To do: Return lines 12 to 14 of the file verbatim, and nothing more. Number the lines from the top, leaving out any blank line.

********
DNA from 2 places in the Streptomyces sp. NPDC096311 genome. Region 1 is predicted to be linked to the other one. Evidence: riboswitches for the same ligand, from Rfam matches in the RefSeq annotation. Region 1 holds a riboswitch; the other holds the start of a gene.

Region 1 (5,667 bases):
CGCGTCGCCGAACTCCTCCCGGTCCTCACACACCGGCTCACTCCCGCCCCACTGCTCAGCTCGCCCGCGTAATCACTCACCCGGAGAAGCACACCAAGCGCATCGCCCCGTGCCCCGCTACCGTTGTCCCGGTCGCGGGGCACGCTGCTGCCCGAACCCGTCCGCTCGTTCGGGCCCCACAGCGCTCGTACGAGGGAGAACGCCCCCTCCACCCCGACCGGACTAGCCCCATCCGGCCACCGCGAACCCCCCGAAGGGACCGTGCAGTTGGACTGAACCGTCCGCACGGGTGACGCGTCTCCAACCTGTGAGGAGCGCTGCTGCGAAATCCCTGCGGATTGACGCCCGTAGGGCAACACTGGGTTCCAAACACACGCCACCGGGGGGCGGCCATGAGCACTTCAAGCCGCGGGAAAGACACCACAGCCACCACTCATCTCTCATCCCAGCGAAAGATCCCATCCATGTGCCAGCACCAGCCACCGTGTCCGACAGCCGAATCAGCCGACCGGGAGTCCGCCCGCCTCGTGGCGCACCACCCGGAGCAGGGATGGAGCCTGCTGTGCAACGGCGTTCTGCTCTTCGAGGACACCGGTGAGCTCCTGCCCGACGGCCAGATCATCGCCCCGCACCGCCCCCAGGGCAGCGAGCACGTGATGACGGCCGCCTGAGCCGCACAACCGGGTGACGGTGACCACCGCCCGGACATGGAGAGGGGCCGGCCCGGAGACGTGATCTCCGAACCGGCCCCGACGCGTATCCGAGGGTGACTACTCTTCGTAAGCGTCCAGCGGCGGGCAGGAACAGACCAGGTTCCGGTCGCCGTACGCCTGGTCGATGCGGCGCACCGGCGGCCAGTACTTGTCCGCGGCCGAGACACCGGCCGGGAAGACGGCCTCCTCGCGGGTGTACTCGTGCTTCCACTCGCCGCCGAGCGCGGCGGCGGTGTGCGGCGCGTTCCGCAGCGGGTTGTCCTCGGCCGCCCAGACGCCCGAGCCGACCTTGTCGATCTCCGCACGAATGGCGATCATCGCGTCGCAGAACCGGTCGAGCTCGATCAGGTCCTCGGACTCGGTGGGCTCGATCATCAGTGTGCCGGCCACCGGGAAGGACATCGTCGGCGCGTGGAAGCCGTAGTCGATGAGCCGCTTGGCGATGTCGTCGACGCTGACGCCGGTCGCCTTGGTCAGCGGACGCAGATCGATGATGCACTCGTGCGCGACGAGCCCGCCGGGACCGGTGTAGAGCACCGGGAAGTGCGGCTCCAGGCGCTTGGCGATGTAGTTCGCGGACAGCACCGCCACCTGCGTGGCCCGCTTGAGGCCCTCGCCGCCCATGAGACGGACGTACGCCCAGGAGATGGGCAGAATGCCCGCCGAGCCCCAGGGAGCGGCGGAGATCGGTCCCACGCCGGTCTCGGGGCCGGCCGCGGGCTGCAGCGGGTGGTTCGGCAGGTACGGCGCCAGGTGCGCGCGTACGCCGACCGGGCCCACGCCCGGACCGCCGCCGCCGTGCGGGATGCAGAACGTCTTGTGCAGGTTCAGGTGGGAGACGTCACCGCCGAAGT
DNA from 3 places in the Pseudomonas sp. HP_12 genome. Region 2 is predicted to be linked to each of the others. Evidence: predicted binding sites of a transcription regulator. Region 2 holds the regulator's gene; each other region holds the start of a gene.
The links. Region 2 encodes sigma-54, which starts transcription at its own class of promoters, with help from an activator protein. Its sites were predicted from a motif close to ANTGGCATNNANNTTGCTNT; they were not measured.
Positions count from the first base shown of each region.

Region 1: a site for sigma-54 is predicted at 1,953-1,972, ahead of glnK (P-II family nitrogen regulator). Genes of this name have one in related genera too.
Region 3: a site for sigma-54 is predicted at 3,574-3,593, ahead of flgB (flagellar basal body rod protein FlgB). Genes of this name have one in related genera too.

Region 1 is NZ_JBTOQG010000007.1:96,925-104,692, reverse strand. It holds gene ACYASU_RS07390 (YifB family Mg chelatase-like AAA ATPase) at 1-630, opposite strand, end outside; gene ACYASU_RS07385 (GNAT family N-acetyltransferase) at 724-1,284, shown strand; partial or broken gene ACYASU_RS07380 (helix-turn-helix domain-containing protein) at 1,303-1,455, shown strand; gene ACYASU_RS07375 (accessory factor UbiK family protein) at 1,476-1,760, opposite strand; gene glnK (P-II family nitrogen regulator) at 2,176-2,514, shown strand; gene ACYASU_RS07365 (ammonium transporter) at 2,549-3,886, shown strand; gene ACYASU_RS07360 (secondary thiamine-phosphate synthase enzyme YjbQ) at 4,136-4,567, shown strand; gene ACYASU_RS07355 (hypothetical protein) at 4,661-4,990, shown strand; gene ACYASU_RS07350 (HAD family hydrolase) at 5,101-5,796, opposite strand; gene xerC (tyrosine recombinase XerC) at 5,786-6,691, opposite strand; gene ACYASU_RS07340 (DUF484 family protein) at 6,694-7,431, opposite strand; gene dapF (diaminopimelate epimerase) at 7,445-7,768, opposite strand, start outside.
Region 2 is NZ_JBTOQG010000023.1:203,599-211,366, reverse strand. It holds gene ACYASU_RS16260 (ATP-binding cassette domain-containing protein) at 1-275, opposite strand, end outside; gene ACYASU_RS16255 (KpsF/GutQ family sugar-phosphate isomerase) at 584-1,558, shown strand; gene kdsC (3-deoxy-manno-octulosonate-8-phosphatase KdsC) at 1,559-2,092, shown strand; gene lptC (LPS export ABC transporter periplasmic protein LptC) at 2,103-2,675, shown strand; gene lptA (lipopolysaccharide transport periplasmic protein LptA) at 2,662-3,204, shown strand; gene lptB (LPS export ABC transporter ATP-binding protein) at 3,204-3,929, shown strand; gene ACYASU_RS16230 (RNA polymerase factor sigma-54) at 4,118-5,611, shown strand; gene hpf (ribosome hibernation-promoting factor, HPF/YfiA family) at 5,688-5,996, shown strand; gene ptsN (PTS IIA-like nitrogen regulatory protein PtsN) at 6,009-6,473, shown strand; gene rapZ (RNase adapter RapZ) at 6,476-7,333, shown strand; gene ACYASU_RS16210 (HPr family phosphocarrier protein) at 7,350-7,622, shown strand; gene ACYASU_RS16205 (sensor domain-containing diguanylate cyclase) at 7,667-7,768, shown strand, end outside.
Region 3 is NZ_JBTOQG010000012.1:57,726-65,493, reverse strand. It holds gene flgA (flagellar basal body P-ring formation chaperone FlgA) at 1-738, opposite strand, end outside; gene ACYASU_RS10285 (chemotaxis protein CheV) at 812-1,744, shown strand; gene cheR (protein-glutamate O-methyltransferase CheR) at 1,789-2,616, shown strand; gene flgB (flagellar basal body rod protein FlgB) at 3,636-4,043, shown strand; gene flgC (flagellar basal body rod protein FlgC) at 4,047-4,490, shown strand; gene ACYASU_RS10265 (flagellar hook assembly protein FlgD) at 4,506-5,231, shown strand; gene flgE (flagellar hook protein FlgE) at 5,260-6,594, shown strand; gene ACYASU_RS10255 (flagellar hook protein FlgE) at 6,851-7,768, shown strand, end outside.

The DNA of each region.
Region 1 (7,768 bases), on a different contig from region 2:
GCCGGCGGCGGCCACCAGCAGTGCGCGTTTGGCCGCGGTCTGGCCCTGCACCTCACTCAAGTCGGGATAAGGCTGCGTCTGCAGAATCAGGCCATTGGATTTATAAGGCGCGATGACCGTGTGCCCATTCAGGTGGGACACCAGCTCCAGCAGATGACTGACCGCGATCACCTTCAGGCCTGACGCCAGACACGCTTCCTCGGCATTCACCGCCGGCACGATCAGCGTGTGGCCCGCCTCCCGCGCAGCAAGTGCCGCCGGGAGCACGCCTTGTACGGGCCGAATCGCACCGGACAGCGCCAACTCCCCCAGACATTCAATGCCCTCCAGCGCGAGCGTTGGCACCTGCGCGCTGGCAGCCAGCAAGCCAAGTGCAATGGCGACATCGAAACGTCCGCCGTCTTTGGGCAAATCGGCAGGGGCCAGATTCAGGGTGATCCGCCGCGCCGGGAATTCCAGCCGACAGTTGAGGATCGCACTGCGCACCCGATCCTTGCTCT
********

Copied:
The DNA of each region.
Region 1 (7,768 bases), on a different contig from region 2:
GCCGGCGGCGGCCACCAGCAGTGCGCGTTTGGCCGCGGTCTGGCCCTGCACCTCACTCAAGTCGGGATAAGGCTGCGTCTGCAGAATCAGGCCATTGGATTTATAAGGCGCGATGACCGTGTGCCCATTCAGGTGGGACACCAGCTCCAGCAGATGACTGACCGCGATCACCTTCAGGCCTGACGCCAGACACGCTTCCTCGGCATTCACCGCCGGCACGATCAGCGTGTGGCCCGCCTCCCGCGCAGCAAGTGCCGCCGGGAGCACGCCTTGTACGGGCCGAATCGCACCGGACAGCGCCAACTCCCCCAGACATTCAATGCCCTCCAGCGCGAGCGTTGGCACCTGCGCGCTGGCAGCCAGCAAGCCAAGTGCAATGGCGACATCGAAACGTCCGCCGTCTTTGGGCAAATCGGCAGGGGCCAGATTCAGGGTGATCCGCCGCGCCGGGAATTCCAGCCGACAGTTGAGGATCGCACTGCGCACCCGATCCTTGCTCT